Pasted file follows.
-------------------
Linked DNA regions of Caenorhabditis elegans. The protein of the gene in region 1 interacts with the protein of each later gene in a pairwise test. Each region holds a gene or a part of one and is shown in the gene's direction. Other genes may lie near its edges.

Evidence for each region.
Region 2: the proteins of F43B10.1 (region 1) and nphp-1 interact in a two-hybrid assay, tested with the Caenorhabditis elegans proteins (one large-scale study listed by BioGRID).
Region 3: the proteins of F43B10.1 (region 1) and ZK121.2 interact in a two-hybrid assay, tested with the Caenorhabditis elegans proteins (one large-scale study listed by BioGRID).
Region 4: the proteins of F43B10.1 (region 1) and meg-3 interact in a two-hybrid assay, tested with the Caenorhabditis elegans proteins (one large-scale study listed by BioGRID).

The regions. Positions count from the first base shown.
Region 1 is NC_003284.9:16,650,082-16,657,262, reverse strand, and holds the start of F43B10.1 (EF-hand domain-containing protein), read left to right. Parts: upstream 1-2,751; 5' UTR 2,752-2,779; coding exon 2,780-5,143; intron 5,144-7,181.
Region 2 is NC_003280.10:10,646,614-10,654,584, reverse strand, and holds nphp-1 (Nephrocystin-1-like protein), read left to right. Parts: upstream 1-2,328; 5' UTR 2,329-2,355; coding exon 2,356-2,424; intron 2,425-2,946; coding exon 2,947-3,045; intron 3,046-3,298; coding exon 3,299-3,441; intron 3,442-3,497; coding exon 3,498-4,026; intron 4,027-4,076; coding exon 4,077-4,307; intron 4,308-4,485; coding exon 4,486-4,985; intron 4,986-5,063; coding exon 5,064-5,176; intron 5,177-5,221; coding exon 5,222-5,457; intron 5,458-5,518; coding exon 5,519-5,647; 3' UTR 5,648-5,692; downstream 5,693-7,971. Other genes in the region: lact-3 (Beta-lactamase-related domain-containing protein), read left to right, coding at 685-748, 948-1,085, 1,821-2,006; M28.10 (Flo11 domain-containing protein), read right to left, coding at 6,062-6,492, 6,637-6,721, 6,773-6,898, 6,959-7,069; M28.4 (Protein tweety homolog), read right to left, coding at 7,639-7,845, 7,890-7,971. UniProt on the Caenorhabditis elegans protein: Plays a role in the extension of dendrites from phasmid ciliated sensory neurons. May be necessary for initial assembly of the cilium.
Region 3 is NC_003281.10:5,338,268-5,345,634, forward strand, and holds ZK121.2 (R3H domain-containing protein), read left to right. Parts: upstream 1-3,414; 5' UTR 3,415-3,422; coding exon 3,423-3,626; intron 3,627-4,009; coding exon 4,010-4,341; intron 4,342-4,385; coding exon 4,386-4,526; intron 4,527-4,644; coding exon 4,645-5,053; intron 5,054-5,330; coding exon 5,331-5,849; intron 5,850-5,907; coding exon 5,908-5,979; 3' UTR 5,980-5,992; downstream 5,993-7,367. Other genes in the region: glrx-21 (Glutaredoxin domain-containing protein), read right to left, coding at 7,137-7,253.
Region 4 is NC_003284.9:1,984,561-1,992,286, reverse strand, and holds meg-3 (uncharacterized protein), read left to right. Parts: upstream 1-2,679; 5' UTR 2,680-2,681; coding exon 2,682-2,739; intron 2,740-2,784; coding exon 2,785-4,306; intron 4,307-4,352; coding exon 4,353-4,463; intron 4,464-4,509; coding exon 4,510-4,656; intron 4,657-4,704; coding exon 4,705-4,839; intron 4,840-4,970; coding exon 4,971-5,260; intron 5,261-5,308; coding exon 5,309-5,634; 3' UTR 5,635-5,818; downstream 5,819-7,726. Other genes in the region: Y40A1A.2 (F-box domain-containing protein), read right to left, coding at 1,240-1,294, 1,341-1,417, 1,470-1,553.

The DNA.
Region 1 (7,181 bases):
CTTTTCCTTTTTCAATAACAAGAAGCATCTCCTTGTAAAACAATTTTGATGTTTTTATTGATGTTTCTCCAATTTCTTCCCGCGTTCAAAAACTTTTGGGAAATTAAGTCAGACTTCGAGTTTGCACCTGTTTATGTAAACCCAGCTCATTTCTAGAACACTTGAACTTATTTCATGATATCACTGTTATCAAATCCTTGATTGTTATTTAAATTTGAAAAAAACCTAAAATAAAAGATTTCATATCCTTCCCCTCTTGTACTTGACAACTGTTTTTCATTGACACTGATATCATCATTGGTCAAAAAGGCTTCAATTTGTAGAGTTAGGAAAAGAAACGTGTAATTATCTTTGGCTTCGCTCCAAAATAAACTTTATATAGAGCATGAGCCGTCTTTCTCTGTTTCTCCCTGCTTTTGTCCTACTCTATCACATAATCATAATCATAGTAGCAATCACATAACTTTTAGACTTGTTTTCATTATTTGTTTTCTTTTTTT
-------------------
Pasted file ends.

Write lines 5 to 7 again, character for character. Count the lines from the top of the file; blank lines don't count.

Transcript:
Region 4: the proteins of F43B10.1 (region 1) and meg-3 interact in a two-hybrid assay, tested with the Caenorhabditis elegans proteins (one large-scale study listed by BioGRID).

The regions. Positions count from the first base shown.
Region 1 is NC_003284.9:16,650,082-16,657,262, reverse strand, and holds the start of F43B10.1 (EF-hand domain-containing protein), read left to right. Parts: upstream 1-2,751; 5' UTR 2,752-2,779; coding exon 2,780-5,143; intron 5,144-7,181.